Metro

Dorchester police captain enlists app to help combat commercial break-ins

Break-ins at businesses around Dorchester had increased by 70 percent in three years, and showed no signs of slowing. So Boston police Captain Timothy Connolly was not surprised when his bosses asked him what he planned to do to reverse the trend.

Connolly, the new commanding officer of C-11, one of the largest police districts in the city, was prepared with an answer. He pulled out his smartphone and showed his superiors a free messaging app he has been using to share information with business owners about robberies and break-ins and to provide photos and descriptions of suspects.

Advertisement

“We asked [business owners] if they would be interested in a pretty-close-to-real-time information sharing app,” Connolly said. “I said, ‘I don’t know what it looks like yet, I don’t know if it exists, but I’m sure there’s some sort of technology out there where I can group message you with information.’ ”

With help from the department’s analysts, Connolly has in the last couple of months used an app called GroupMe to facilitate communication between business owners in commercial districts throughout Dorchester. No burglars have been captured with the app, but business owners are now talking with each other about suspicious incidents in an effort to combat crime.

Get Fast Forward in your inbox:
Forget yesterday's news. Get what you need today in this early-morning email.
Thank you for signing up! Sign up for more newsletters here

“It’s our own crime watch that is done electronically,” said Anh Nguyen, executive director of Bowdoin Geneva Main Streets, a neighborhood revitalization group. “Technology is helping us create a way for very busy people to connect with each other.”

Connolly is hoping to reverse the commercial robbery trend: There were 66 commercial break-ins last year, up from 39 in 2014. So far this year there have been 25.

“It is a reflection of the poverty in the neighborhood,” Nguyen said. “When you have high poverty rates you have crime.”

Advertisement

But Connolly said many of the break-ins have been connected to a few individuals he called “professional burglars.”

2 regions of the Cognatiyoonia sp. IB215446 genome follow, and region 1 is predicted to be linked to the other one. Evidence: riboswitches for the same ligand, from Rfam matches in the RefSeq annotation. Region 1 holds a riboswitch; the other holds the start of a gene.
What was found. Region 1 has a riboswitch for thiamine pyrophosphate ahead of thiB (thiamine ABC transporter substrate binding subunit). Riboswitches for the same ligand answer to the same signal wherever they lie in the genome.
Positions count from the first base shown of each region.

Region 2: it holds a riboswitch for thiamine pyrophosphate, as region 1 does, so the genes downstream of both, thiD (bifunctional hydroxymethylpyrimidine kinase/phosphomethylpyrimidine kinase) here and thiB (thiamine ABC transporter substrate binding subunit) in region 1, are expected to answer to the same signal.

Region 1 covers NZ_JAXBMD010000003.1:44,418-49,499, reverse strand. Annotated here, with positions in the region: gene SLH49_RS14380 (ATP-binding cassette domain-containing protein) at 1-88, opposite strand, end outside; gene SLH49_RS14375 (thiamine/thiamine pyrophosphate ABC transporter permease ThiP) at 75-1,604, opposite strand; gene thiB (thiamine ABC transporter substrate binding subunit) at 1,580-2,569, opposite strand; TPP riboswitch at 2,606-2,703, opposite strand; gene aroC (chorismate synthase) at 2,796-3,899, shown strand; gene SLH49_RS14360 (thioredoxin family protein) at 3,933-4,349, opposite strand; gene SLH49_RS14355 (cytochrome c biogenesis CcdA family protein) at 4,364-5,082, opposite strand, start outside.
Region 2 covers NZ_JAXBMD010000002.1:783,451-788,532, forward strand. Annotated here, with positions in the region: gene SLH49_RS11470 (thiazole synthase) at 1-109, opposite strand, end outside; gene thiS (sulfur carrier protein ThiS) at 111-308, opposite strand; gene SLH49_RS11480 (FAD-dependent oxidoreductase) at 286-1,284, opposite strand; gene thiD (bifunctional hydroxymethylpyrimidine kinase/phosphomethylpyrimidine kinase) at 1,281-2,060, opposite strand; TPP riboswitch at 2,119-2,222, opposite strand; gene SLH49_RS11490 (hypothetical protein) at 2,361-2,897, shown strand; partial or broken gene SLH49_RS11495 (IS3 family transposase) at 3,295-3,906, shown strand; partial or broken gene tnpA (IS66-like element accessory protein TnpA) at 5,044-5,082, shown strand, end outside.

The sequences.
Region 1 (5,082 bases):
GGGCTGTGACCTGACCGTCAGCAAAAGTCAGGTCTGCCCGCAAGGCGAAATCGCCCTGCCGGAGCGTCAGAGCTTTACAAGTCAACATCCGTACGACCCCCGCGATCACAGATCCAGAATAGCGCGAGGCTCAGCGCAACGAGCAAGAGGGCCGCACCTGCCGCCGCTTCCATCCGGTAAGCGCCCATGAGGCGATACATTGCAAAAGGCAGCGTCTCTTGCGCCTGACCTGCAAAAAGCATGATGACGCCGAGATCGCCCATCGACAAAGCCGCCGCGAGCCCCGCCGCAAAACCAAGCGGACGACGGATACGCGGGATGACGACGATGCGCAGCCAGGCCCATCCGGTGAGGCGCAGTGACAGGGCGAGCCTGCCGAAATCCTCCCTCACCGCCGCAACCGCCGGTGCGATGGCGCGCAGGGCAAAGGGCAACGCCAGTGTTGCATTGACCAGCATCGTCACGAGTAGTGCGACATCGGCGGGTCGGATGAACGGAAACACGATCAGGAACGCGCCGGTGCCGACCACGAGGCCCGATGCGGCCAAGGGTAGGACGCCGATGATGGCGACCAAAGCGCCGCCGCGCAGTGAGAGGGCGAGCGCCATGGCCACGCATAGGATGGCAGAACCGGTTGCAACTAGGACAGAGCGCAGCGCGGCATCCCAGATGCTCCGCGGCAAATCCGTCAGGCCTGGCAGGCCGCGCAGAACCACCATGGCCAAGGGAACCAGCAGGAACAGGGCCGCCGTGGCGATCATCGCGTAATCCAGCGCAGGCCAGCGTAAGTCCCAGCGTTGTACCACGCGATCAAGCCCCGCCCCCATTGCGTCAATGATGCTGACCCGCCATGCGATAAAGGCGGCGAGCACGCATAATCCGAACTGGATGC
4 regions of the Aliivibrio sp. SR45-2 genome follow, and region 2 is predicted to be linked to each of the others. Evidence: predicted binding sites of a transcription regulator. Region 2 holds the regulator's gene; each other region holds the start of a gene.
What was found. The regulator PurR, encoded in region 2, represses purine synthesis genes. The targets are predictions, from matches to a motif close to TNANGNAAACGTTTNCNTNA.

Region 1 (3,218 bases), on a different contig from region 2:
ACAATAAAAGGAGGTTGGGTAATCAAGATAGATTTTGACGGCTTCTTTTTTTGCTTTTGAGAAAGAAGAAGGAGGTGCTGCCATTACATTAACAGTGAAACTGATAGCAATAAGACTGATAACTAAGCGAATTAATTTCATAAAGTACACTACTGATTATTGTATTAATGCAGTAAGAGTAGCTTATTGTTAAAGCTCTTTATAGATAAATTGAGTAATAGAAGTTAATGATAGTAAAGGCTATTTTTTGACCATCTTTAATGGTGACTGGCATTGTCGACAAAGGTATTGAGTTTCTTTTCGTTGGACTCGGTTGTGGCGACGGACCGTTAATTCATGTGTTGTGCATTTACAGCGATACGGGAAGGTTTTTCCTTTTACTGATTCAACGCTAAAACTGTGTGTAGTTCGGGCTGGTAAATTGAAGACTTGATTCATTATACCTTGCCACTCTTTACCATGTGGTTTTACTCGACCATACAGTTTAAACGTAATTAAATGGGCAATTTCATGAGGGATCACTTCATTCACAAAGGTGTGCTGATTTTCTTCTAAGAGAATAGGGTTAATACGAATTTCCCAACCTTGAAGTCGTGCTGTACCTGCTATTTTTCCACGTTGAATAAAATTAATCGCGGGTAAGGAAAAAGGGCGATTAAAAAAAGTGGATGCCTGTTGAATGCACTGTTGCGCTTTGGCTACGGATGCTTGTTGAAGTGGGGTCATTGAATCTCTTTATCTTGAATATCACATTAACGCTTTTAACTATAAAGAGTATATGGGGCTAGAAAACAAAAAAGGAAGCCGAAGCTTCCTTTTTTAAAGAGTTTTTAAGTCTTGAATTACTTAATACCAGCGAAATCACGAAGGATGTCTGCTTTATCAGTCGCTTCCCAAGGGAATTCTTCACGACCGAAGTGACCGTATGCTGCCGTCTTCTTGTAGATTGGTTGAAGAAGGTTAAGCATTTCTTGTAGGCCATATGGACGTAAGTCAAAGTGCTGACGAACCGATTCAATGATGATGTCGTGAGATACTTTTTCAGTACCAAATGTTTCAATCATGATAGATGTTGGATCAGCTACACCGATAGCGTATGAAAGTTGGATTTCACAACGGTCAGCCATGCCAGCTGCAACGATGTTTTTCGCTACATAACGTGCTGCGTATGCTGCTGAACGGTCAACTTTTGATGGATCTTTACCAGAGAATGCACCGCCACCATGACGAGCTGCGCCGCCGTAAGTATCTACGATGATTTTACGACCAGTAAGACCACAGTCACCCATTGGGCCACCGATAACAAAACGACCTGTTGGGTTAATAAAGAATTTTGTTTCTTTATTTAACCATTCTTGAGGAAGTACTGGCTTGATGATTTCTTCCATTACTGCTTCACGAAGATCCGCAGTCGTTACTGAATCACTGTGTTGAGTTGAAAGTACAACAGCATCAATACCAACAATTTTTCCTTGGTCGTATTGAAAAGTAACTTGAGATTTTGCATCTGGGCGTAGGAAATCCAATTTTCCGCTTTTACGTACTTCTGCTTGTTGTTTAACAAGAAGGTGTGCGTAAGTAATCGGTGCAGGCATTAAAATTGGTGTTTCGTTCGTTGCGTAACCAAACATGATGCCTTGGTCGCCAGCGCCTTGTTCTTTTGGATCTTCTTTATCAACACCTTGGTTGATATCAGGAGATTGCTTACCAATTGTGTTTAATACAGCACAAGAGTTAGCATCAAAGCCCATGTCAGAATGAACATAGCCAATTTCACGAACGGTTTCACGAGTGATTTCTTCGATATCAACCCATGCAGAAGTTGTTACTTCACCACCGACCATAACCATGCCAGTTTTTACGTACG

“It’s the same people over and over again,” Connolly said.

Of the business districts in his area, the Bowdoin-Geneva section of Dorchester has been the hardest hit by burglars, Connolly said. So he launched his experiment with the app with business owners there.

The same week that Pollo Centro, a Dominican restaurant with locations in Lawrence and South Lawrence, opened its doors in Dorchester, video surveillance caught a man trying to open the back door with a crowbar.

“He spent four minutes trying to break in,” said Miguel Santana, Pollo Centro’s owner.

Santana said Connolly sent a message through the app alerting other business owners in the area, urging them to keep their eyes open.

Moments later, based on the description of the suspect that was shared through the app, a restaurant owner reported that the business had been burglarized, likely by the same person, Santana said.

On March 6, an armed robbery occurred at a Washington Street store and Connolly used the app to alert nearby businesses and send photos of the suspects.

Before the app, Connolly said, many business owners did not discuss crime incidents with one another, sometimes didn’t contact police, or mismanaged evidence after a robbery or burglary. There was also often a disconnect between the police and some business owners, he said, partly because of language and cultural barriers.

The app will not replace detective work, Connolly said, but will create more awareness and a fluid pipeline for exchanging information about crime.

“This seems to close the gap . . . with sharing information,” he said.

Connolly said he hopes that the information shared through the app will one day help officers make an arrest. In addition to Bowdoin-Geneva, businesses in Fields Corner and Four Corners are also using the app. Connollyrecentlywent door-to-door to businesses in Fields Corner where owners listened intently as he explained how it works and encouraged them to sign up.

“It will make your employees safer,” Connolly told Peter Om, the co-owner of Coco Leaf, a new cafe.

It’s unclear whether the app will become a departmentwide crime-prevention tool. Boston police spokesman Lieutenant Detective Michael McCarthy said it is being tested in Dorchester and that “we will take a look after several months to see if it potentially could be used in other districts across the city.”

Jan Ransom can be reached at jan.ransom@globe.com. Follow her on Twitter @Jan_Ransom.
Loading comments...
Real journalists. Real journalism. Subscribe to The Boston Globe today.